In a heartbreaking video, gay Russians living in the U.S. share testimonials of queer men who say they have been detained and tortured in Chechnya.
Produced by Human Rights First, the clip features personal accounts of Chechen men who claim to have been abused at the hands of local officials in the Russian republic. Gay Russian asylees who are currently living stateside read the disturbing accounts, which officials said were compiled from reports from Novaya Gazeta, as well as The Guardian, Radio Free Europe/Radio Liberty and Pink News.
“They stripped me naked. One filmed me on his cell phone,” one man says in the video, which was posted to Human Rights First’s Facebook page Thursday afternoon and can be viewed above. “Three of them beat me up. They kicked me, broke my jaw.” Adds another, “They attached the wires of the stun gun to me. It’s very painful.”
Human Rights First Advocacy Counsel Shawn Gaylord said his organization aimed to “drive action” and “help achieve justice” with the video, which was produced in partnership with the Russian-Speaking American LGBT Association, or RUSA LGBT.
“The stories coming from those lucky enough to survive and make it out are harrowing. We felt that by sharing them we could put this nightmare in perspective for the many people that have only read about it in a newspaper,” he said in an email. “The world needs to act.”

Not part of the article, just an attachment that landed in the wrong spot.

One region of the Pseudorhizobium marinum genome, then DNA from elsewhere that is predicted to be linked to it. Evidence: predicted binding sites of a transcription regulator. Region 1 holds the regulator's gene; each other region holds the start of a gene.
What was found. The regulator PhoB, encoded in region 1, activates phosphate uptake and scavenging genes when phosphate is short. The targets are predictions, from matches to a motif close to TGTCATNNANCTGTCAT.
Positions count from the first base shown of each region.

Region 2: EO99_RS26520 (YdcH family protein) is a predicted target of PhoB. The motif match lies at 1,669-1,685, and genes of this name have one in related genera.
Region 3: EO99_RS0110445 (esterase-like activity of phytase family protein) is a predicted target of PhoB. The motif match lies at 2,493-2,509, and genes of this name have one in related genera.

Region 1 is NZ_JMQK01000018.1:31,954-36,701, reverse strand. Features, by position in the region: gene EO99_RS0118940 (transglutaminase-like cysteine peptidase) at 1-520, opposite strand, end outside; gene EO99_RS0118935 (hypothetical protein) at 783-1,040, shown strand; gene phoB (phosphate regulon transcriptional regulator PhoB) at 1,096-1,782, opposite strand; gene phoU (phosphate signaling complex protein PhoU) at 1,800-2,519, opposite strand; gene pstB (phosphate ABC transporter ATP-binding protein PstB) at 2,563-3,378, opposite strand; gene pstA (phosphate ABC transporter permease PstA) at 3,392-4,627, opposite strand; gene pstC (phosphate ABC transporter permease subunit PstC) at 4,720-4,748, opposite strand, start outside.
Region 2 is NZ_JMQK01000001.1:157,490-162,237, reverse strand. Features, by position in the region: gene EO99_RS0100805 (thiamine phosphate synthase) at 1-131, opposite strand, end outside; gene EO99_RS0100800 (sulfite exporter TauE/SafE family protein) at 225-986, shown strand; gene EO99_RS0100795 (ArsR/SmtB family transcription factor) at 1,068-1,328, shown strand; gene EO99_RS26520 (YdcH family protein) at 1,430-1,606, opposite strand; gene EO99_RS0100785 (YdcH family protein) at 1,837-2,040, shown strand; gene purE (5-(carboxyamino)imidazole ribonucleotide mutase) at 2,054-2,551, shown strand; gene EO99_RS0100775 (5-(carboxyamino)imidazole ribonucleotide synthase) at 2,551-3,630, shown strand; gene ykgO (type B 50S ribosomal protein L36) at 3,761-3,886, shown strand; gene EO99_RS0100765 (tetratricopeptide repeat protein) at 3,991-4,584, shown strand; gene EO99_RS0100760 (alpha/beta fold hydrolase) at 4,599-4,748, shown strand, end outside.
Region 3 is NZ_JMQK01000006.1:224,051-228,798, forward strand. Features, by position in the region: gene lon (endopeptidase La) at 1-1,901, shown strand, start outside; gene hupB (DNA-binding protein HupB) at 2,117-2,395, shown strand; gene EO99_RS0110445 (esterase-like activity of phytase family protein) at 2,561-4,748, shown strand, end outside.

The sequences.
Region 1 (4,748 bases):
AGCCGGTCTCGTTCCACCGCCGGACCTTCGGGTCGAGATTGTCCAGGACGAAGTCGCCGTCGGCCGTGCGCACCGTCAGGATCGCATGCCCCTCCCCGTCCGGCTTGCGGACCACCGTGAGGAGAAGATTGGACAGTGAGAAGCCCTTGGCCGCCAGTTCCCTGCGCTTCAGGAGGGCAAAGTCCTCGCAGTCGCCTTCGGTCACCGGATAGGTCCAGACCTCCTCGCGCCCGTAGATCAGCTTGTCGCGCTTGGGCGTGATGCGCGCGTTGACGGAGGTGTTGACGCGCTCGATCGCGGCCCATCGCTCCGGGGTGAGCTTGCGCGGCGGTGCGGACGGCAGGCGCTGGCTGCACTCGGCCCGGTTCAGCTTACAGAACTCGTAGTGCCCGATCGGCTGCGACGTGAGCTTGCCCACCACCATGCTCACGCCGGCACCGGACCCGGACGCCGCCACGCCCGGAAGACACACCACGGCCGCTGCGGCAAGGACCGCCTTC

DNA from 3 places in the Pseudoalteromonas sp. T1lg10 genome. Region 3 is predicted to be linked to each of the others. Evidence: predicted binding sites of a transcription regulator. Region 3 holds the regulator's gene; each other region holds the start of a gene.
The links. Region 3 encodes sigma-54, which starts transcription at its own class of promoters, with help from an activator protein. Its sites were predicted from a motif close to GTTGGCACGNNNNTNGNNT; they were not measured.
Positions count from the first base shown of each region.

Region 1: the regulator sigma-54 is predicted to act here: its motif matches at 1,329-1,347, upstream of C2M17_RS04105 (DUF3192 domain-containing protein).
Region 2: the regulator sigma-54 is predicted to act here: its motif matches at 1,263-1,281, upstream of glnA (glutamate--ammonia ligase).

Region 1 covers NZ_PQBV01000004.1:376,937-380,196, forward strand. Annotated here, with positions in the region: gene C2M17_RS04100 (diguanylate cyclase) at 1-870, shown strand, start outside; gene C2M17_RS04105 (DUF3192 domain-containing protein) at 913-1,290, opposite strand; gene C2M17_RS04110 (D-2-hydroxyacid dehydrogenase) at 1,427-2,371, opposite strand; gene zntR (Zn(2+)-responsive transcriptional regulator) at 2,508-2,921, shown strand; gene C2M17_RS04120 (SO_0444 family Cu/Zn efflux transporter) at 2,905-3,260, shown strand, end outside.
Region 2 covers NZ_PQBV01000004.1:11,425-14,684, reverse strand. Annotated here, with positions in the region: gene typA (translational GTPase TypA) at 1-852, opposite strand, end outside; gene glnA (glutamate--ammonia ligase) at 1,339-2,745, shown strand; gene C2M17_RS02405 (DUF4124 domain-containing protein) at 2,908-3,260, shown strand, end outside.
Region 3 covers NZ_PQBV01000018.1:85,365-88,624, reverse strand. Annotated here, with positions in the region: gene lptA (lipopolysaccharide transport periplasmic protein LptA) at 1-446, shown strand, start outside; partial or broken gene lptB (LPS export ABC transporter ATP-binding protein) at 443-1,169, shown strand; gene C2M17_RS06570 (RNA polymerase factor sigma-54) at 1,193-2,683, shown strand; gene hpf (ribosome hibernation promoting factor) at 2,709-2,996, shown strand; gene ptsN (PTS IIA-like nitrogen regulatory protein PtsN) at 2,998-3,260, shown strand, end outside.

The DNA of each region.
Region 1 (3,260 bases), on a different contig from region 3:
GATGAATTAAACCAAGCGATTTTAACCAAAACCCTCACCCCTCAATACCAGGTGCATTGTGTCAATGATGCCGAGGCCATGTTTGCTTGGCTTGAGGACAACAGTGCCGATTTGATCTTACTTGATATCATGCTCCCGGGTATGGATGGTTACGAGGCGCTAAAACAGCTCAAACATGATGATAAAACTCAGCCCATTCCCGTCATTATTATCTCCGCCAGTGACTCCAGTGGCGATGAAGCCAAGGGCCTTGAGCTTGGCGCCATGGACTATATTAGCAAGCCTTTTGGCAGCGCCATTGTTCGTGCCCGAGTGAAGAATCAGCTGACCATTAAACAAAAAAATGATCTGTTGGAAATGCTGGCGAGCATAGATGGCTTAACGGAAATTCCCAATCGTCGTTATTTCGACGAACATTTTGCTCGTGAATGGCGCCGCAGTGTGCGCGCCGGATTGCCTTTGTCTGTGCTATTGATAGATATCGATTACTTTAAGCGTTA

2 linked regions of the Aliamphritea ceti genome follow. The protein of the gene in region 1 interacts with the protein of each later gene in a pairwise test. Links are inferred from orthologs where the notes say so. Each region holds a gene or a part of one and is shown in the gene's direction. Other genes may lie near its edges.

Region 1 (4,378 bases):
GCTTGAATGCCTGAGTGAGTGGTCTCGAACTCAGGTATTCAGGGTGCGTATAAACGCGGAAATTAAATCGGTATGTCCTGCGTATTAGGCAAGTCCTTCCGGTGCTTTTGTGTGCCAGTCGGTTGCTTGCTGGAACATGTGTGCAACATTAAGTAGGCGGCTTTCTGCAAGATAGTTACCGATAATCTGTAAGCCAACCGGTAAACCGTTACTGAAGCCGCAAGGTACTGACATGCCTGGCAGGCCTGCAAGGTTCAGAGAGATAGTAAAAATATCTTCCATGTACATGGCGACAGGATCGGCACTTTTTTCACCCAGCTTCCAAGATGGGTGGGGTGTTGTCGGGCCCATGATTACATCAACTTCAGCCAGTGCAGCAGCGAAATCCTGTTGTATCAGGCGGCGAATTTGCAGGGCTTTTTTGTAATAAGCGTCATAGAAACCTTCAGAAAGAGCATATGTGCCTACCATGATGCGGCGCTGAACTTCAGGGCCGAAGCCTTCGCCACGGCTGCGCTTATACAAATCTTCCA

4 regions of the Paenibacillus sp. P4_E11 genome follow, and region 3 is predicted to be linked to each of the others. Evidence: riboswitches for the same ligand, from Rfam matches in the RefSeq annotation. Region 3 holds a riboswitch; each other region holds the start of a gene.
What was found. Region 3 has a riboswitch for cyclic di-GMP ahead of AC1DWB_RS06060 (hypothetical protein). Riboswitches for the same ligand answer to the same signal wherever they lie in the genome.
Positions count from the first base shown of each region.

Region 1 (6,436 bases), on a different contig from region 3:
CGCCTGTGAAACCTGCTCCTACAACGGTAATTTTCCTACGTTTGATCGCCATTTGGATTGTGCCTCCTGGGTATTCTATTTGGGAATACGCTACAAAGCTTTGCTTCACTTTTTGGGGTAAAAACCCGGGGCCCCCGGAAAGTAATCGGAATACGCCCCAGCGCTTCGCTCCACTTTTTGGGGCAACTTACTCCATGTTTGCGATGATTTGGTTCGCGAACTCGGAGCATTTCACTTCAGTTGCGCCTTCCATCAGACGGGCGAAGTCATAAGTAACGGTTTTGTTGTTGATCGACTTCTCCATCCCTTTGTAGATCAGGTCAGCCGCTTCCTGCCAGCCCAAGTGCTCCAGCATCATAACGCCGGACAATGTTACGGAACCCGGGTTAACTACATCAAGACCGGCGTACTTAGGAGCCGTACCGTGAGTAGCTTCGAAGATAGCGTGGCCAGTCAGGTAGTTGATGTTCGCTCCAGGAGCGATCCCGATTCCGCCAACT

The abuse allegations have been dominating international headlines all month, after Novaya Gazeta reported April 1 that at least 100 Chechen men had been detained “in connection with their nontraditional sexual orientation.” Three of those men, the report continued, were believed to have been killed. An April 4 Novaya Gazeta article doubled down on those claims, with a source telling the publication that the Muslim-majority region’s anti-LGBTQ efforts include concentration camps.
On Monday, U.S. Ambassador to the United Nations Nikki Haley called for an investigation into the reports, while Ellen DeGeneres, Billy Eichner, Andy Cohen and other celebrities have spoken out against the alleged violence. Still, the Kremlin itself has denied the claims, with Russian President Vladimir Putin’s spokesman, Dmitry Peskov, reportedly dismissing the controversy as “a distortion of reality, merely a defamation.”
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